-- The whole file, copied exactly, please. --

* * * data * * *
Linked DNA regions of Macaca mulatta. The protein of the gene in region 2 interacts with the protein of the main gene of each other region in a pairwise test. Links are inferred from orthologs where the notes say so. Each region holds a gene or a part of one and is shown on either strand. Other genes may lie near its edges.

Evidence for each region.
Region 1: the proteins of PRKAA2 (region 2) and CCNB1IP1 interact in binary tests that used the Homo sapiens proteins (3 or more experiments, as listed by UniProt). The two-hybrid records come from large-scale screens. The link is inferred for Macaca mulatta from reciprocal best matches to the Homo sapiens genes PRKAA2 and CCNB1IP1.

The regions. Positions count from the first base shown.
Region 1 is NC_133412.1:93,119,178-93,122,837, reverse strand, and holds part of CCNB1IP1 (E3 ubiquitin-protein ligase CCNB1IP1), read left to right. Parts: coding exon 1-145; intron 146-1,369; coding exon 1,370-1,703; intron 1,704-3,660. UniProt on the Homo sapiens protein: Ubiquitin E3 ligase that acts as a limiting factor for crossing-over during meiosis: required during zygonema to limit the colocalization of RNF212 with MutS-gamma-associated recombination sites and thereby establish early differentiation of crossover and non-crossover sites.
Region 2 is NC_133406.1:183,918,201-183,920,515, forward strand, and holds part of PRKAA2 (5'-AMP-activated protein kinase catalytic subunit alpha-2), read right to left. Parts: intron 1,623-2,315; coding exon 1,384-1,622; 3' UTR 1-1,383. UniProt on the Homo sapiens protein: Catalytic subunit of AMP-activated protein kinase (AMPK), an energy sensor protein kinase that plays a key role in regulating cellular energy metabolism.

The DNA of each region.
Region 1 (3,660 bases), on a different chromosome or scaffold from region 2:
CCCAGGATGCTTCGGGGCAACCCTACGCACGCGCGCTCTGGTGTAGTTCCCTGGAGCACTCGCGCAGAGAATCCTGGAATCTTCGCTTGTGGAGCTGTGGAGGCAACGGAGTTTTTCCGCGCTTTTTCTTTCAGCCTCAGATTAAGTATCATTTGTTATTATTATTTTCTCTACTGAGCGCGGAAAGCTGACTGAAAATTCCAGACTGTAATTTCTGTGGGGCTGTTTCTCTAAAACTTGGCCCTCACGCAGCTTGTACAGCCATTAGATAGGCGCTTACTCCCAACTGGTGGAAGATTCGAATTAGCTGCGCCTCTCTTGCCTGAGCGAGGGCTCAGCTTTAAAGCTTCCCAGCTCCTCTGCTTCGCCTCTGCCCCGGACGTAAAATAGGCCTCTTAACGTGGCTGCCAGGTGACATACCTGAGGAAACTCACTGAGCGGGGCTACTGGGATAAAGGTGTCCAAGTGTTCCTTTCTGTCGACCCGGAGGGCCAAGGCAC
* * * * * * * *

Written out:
Linked DNA regions of Macaca mulatta. The protein of the gene in region 2 interacts with the protein of the main gene of each other region in a pairwise test. Links are inferred from orthologs where the notes say so. Each region holds a gene or a part of one and is shown on either strand. Other genes may lie near its edges.

Evidence for each region.
Region 1: the proteins of PRKAA2 (region 2) and CCNB1IP1 interact in binary tests that used the Homo sapiens proteins (3 or more experiments, as listed by UniProt). The two-hybrid records come from large-scale screens. The link is inferred for Macaca mulatta from reciprocal best matches to the Homo sapiens genes PRKAA2 and CCNB1IP1.

The regions. Positions count from the first base shown.
Region 1 is NC_133412.1:93,119,178-93,122,837, reverse strand, and holds part of CCNB1IP1 (E3 ubiquitin-protein ligase CCNB1IP1), read left to right. Parts: coding exon 1-145; intron 146-1,369; coding exon 1,370-1,703; intron 1,704-3,660. UniProt on the Homo sapiens protein: Ubiquitin E3 ligase that acts as a limiting factor for crossing-over during meiosis: required during zygonema to limit the colocalization of RNF212 with MutS-gamma-associated recombination sites and thereby establish early differentiation of crossover and non-crossover sites.
Region 2 is NC_133406.1:183,918,201-183,920,515, forward strand, and holds part of PRKAA2 (5'-AMP-activated protein kinase catalytic subunit alpha-2), read right to left. Parts: intron 1,623-2,315; coding exon 1,384-1,622; 3' UTR 1-1,383. UniProt on the Homo sapiens protein: Catalytic subunit of AMP-activated protein kinase (AMPK), an energy sensor protein kinase that plays a key role in regulating cellular energy metabolism.

The DNA of each region.
Region 1 (3,660 bases), on a different chromosome or scaffold from region 2:
CCCAGGATGCTTCGGGGCAACCCTACGCACGCGCGCTCTGGTGTAGTTCCCTGGAGCACTCGCGCAGAGAATCCTGGAATCTTCGCTTGTGGAGCTGTGGAGGCAACGGAGTTTTTCCGCGCTTTTTCTTTCAGCCTCAGATTAAGTATCATTTGTTATTATTATTTTCTCTACTGAGCGCGGAAAGCTGACTGAAAATTCCAGACTGTAATTTCTGTGGGGCTGTTTCTCTAAAACTTGGCCCTCACGCAGCTTGTACAGCCATTAGATAGGCGCTTACTCCCAACTGGTGGAAGATTCGAATTAGCTGCGCCTCTCTTGCCTGAGCGAGGGCTCAGCTTTAAAGCTTCCCAGCTCCTCTGCTTCGCCTCTGCCCCGGACGTAAAATAGGCCTCTTAACGTGGCTGCCAGGTGACATACCTGAGGAAACTCACTGAGCGGGGCTACTGGGATAAAGGTGTCCAAGTGTTCCTTTCTGTCGACCCGGAGGGCCAAGGCAC